IBM has become the latest firm to look at cutting its final salary pension scheme for existing staff in the UK.
The technology giant has already stopped new members of staff from joining the defined benefit scheme, and it is consulting on closing it to existing members.
The changes could hit a quarter of IBM’s 20,000 UK workers.
Final salary pension schemes are increasingly become a thing of the past as companies look to reduce long term costs of providing for staff as people live longer.
Instead they are opting for defined contribution schemes – where pension income is based on how much is contributed and not a final salary.
Last month both BP and Barclays shook up their final salary pension schemes, and further firms are expected to follow suit.
Five years ago 40 per cent of companies offered final salary schemes, now just four FTSE 100 firms – Shell, Tesco, Cadbury and Diageo – offer workers such pensions.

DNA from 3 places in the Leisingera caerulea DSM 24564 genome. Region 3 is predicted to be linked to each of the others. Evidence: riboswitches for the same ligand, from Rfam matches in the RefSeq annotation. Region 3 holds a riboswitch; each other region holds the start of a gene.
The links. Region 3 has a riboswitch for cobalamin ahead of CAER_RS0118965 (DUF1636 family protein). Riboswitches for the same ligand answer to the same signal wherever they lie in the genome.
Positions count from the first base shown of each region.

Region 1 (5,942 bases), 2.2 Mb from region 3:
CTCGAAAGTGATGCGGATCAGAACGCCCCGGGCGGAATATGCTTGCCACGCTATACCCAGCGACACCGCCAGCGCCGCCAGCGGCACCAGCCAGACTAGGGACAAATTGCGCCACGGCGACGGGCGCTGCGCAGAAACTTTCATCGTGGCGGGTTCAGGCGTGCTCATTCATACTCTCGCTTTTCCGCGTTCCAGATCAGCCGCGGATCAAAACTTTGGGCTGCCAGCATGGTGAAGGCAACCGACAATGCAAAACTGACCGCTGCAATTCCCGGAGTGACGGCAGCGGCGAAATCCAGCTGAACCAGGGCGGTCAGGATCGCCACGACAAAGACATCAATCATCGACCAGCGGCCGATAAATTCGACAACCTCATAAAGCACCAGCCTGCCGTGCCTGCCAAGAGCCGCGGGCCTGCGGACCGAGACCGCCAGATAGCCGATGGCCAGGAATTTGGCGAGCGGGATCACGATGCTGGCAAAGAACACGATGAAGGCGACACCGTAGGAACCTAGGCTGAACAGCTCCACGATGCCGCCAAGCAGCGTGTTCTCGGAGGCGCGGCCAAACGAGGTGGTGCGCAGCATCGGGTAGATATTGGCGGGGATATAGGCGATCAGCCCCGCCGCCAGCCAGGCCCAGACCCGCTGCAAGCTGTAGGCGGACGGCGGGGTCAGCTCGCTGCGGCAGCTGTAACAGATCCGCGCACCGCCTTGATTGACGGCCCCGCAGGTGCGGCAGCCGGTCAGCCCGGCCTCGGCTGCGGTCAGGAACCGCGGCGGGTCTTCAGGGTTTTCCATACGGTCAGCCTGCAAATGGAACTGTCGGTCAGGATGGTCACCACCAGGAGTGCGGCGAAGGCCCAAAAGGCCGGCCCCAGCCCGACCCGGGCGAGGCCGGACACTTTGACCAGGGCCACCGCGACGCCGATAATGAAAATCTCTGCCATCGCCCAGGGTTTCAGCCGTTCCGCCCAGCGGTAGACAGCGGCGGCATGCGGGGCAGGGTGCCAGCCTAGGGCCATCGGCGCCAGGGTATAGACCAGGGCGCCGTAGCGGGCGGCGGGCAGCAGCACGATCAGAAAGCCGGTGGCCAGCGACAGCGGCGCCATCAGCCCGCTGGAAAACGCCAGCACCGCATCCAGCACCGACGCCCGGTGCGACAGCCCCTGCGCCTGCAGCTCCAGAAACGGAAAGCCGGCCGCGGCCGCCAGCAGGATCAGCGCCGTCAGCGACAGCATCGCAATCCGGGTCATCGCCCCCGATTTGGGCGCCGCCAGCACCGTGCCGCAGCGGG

A poll of 157 UK firms – including 33 FTSE 100 companies – by PricewaterhouseCoopers (PwC) last month found 72 per cent were considering closing final salary pension schemes to existing employees.
Some 96 per cent of companies said final salary pension schemes were unsustainable.
An IBM statement read: “Taking action to maintain competitiveness in the marketplace and introduce greater predictability to long-term pension provision costs, IBM UK has communicated to UK employees initiation of a consultation process regarding a package of pensions-related proposals.
“These proposals include enhancements to the defined contribution plan for all IBM UK employees, and closure of the defined benefit plans for existing defined benefit members.”
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